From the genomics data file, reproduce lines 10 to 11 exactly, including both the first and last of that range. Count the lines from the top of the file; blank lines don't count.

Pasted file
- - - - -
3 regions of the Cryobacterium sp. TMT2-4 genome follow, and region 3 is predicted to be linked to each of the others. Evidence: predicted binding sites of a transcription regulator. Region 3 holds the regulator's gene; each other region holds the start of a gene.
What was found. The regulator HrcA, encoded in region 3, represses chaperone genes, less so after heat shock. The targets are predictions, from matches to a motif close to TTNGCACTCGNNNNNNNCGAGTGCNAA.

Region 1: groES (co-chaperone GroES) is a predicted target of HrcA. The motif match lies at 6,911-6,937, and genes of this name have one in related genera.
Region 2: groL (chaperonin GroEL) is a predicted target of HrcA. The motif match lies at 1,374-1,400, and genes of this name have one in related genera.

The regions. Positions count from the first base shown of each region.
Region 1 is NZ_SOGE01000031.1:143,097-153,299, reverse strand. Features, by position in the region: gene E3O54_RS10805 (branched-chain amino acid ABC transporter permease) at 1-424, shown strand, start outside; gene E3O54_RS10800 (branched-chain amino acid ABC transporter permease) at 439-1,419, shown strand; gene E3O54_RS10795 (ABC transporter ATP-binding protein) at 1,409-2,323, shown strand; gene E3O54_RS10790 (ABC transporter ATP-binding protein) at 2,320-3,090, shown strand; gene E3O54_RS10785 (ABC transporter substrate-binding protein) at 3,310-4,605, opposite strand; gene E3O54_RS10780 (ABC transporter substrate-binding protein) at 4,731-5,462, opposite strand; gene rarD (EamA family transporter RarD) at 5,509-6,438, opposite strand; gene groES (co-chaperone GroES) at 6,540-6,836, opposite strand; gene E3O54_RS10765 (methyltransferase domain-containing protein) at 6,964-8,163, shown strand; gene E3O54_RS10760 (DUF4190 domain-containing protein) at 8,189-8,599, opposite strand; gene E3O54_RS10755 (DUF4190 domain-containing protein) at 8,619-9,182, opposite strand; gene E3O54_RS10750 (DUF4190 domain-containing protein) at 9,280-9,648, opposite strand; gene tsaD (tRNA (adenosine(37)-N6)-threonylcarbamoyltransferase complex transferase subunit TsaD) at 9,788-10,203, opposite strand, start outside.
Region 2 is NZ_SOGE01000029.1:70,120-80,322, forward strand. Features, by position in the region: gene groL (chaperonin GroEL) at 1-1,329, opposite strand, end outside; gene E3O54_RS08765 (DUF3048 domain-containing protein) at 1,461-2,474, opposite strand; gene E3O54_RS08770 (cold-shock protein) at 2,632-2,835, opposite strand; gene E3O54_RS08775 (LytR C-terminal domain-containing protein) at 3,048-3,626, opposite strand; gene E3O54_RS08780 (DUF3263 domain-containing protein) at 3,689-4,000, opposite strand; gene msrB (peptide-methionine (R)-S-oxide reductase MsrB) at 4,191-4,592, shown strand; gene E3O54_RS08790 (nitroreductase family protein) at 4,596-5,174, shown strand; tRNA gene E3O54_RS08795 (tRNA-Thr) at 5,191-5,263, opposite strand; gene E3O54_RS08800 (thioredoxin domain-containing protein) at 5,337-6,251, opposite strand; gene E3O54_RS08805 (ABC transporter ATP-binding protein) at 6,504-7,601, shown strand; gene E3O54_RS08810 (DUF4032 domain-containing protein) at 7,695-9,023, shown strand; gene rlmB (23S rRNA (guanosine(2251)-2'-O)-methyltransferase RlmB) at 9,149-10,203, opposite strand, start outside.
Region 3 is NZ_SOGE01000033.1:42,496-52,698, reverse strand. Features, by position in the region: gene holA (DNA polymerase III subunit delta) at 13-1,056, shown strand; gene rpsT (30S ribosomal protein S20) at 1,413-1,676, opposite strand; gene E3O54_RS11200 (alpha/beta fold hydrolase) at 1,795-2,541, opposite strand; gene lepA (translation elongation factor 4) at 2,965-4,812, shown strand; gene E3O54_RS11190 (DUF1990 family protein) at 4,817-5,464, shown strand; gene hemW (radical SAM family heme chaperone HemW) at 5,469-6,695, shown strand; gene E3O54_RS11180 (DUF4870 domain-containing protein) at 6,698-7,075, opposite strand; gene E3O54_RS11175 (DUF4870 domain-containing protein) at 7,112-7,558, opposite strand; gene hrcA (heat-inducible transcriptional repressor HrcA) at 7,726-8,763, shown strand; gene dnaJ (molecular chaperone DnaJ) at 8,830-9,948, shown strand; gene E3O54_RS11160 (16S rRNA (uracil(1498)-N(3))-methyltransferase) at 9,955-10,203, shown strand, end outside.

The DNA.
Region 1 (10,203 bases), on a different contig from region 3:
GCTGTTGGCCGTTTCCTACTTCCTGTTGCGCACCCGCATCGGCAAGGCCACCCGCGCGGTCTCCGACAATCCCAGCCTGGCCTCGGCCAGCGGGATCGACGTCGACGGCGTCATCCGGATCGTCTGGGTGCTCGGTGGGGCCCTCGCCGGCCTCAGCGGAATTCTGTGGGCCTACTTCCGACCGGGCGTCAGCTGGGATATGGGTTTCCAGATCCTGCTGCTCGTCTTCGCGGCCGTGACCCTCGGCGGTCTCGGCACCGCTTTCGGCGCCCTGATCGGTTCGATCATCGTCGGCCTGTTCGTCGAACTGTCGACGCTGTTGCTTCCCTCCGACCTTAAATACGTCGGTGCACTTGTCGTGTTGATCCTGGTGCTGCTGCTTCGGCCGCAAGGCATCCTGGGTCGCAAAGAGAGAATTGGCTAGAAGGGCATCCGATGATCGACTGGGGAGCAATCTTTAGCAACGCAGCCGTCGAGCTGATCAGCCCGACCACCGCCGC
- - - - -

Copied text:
Region 1 (10,203 bases), on a different contig from region 3:
GCTGTTGGCCGTTTCCTACTTCCTGTTGCGCACCCGCATCGGCAAGGCCACCCGCGCGGTCTCCGACAATCCCAGCCTGGCCTCGGCCAGCGGGATCGACGTCGACGGCGTCATCCGGATCGTCTGGGTGCTCGGTGGGGCCCTCGCCGGCCTCAGCGGAATTCTGTGGGCCTACTTCCGACCGGGCGTCAGCTGGGATATGGGTTTCCAGATCCTGCTGCTCGTCTTCGCGGCCGTGACCCTCGGCGGTCTCGGCACCGCTTTCGGCGCCCTGATCGGTTCGATCATCGTCGGCCTGTTCGTCGAACTGTCGACGCTGTTGCTTCCCTCCGACCTTAAATACGTCGGTGCACTTGTCGTGTTGATCCTGGTGCTGCTGCTTCGGCCGCAAGGCATCCTGGGTCGCAAAGAGAGAATTGGCTAGAAGGGCATCCGATGATCGACTGGGGAGCAATCTTTAGCAACGCAGCCGTCGAGCTGATCAGCCCGACCACCGCCGC